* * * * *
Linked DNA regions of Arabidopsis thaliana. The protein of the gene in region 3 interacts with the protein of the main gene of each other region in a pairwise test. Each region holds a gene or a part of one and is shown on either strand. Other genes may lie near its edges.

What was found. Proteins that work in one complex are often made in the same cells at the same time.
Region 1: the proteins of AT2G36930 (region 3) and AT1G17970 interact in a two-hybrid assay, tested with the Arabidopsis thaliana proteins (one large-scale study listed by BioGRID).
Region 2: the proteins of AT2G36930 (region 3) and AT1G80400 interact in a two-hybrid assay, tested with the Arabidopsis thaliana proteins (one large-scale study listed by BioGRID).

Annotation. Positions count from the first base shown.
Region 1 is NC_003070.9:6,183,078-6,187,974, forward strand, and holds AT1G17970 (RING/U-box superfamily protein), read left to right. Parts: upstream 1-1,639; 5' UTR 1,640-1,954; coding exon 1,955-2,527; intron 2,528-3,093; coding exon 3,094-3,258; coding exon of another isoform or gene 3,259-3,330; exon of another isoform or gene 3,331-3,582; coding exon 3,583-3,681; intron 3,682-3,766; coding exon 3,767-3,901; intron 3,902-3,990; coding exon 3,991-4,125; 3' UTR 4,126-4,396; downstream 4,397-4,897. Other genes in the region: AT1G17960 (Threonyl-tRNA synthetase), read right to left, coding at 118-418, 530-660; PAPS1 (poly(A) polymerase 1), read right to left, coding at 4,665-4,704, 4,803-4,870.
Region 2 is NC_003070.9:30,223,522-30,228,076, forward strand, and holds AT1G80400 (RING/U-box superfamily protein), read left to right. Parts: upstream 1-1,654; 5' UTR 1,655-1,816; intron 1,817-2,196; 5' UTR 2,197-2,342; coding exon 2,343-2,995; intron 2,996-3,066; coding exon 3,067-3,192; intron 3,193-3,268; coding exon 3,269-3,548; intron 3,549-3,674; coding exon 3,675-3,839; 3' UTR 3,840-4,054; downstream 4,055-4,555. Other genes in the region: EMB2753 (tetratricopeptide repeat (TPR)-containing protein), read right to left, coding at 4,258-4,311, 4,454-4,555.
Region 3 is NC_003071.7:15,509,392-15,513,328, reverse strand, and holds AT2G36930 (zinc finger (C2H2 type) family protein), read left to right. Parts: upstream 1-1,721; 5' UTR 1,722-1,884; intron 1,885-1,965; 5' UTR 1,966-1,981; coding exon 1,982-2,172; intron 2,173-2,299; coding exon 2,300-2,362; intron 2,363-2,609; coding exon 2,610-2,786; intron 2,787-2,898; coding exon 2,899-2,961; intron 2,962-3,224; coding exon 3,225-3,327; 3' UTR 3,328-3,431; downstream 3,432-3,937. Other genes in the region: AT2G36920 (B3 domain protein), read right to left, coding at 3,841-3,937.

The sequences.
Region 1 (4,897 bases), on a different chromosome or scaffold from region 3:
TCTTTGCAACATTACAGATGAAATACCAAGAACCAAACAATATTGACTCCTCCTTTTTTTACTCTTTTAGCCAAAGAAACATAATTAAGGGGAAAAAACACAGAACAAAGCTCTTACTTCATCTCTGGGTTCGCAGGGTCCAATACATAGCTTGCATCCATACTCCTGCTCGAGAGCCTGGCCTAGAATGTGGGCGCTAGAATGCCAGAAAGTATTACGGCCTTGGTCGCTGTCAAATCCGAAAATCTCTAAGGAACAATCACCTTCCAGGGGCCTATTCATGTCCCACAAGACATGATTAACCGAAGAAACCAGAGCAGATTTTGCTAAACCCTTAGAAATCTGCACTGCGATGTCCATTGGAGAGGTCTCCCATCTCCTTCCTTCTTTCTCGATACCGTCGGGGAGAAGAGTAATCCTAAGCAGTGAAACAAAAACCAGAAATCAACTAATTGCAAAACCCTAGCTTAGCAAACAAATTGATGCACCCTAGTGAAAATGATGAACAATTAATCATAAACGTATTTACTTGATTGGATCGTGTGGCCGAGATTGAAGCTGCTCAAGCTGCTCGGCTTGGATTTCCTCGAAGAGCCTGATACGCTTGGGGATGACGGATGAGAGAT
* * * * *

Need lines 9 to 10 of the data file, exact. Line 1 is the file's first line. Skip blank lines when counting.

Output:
The sequences.
Region 1 (4,897 bases), on a different chromosome or scaffold from region 3: